Initially, MET (Fig. 1) was placed into the organic phase for twenty minutes before the CV was performed. The experiments were carried out at different pH values, and a few representative voltammograms are shown in Figure 2. All voltammogram show one reversible wave in the whole range of pH studied with a peak-to-peak separation of 60 mV, which means that a single charge is transferred across the interface, as was expected by the theoretical approach given by the Nernst equation (59 mV).

MET has a = 1.9 and the protonation takes place at the nitrogen atom of the aromatic ring [21]. The CV performed at pH= 1.07 indicates that MET is transferred as a whole protonated molecule (Figure 2); the transfer mechanism will be discussed later. A linear dependence between the current peak with the square root of sweep rate potential was observed, meaning that the transfer is fast and controlled by diffusion of the protonated form of the compound (Figure 3). This electrochemical behavior was similar for the whole range of pH that was studied. In the CV, the current signal attributable to the ionic transfer begins at pH 4.5; at this pH, it is not difficult to measure the half-wave potential. However, at pH higher than 5.0, the half-wave potential was difficult to measure since the supporting electrolyte was also transferring at large positive potentials. Similar electrochemical behaviour has been observed for other compounds [15]. Thus, when the pH becomes more acidic, the half-wave potential shifts to the centre of the potential window; due to the fact that MET is easier to extract as the proton concentration increases.

In order to know the hydrophobic nature of this herbicide, the formal Gibbs energy of ion transfer of ion i, , is given by:

where is the formal Galvani ionic transfer potential for ion i, zi is its charge and F is the Faraday constant. gives a measure of the hydrophobicity of MET and can be related to its chemical structure. The measured half-wave potential E1/2 was converted to the Galvani potential scale and was calculated from [22]:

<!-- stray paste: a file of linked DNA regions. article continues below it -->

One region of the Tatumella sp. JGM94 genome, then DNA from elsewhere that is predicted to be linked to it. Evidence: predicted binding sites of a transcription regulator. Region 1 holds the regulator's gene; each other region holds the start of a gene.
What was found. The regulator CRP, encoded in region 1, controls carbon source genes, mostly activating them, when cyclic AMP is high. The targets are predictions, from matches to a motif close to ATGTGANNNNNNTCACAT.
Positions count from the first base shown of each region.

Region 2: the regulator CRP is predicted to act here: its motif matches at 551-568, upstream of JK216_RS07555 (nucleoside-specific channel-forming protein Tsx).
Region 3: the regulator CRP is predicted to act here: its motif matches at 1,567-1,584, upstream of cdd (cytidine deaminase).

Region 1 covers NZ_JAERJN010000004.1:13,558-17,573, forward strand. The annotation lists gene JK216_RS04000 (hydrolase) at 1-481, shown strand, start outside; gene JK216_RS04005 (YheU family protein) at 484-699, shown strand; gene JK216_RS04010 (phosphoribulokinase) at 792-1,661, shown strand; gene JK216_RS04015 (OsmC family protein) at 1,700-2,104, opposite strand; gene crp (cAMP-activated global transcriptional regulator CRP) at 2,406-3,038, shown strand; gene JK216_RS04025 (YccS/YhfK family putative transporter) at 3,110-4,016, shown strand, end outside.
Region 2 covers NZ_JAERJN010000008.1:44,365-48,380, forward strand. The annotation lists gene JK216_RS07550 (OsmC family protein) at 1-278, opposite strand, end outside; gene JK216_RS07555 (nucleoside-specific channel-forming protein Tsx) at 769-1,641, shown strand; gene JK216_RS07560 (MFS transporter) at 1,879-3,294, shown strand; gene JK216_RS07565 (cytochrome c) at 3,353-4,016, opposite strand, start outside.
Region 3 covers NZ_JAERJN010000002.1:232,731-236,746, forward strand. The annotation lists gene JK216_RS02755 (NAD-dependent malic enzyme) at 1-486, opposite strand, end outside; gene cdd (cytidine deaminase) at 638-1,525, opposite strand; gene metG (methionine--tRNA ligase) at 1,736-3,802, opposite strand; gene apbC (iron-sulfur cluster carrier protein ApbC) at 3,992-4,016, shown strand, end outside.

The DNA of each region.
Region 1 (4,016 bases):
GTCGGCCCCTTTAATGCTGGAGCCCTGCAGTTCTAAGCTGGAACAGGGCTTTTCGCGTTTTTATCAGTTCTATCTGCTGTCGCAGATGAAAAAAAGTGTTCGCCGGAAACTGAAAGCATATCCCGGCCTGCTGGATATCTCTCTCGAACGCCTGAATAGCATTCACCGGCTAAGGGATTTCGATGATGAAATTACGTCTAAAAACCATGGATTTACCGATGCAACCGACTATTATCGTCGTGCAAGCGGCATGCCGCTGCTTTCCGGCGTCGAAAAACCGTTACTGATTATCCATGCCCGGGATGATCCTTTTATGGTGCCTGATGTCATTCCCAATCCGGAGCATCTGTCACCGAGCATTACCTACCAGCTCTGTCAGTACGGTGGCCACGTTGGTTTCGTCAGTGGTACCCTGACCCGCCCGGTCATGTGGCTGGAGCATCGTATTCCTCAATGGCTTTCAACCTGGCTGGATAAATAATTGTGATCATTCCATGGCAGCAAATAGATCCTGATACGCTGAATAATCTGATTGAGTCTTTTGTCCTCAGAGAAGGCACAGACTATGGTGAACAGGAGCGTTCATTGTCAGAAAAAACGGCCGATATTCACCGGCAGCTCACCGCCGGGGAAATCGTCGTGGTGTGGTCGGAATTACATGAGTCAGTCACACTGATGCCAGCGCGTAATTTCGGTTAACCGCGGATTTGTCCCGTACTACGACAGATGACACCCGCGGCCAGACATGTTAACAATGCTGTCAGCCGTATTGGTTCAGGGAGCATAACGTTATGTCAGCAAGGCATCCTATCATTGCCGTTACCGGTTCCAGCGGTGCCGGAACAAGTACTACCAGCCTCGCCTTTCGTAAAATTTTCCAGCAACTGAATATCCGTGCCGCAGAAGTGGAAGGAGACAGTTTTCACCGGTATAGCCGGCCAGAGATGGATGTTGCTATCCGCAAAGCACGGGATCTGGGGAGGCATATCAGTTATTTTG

includes the activity coefficient of the proton in the aqueous phase and the protonation equilibrium constant. The ratio Do/Dw was evaluated from Walden's rule Do/Dw = ηwo, where ηo and ηw are the viscosity coefficients of the organic solvent and water, respectively, thus the value for the Do/Dw = 1.02, this values was used to evaluate the . The physicochemical parameters from the CV, such as the = 0.21 V, was calculated using equation (2). From this value, was found a value of the = 20.26 kJ mol−1. These values were estimated considering the acid conditions lower than , where the molecule was completely protonated. In a previous work, the Gibbs energy for a s-triazine with a methyl group (-CH3) in position 2 was found to be -2.6 kJmol−1 [23] . On the other hand, the difference in the Gibbs energy for the halogenated s-triazines named atrazine (20.6 kJmol−1) and simazine (21.0 kJmol−1) [15] can be attributed to the presence of the -CH3 group (atrazine) instead of H (simazine) in an alquil-amine substituent of the triazine ring. In the case of MET, the presence of the aromatic ring on its chemical structure should make the molecule more hydrophobic; however, that was not the case, since the is similar to atrazine and simazine. The explanation for this behavior is that MET can easily interact with water through hydrogen bonds at its carboxylic and amino substituents, since the triazine ring is less protected by the hydrophobic groups.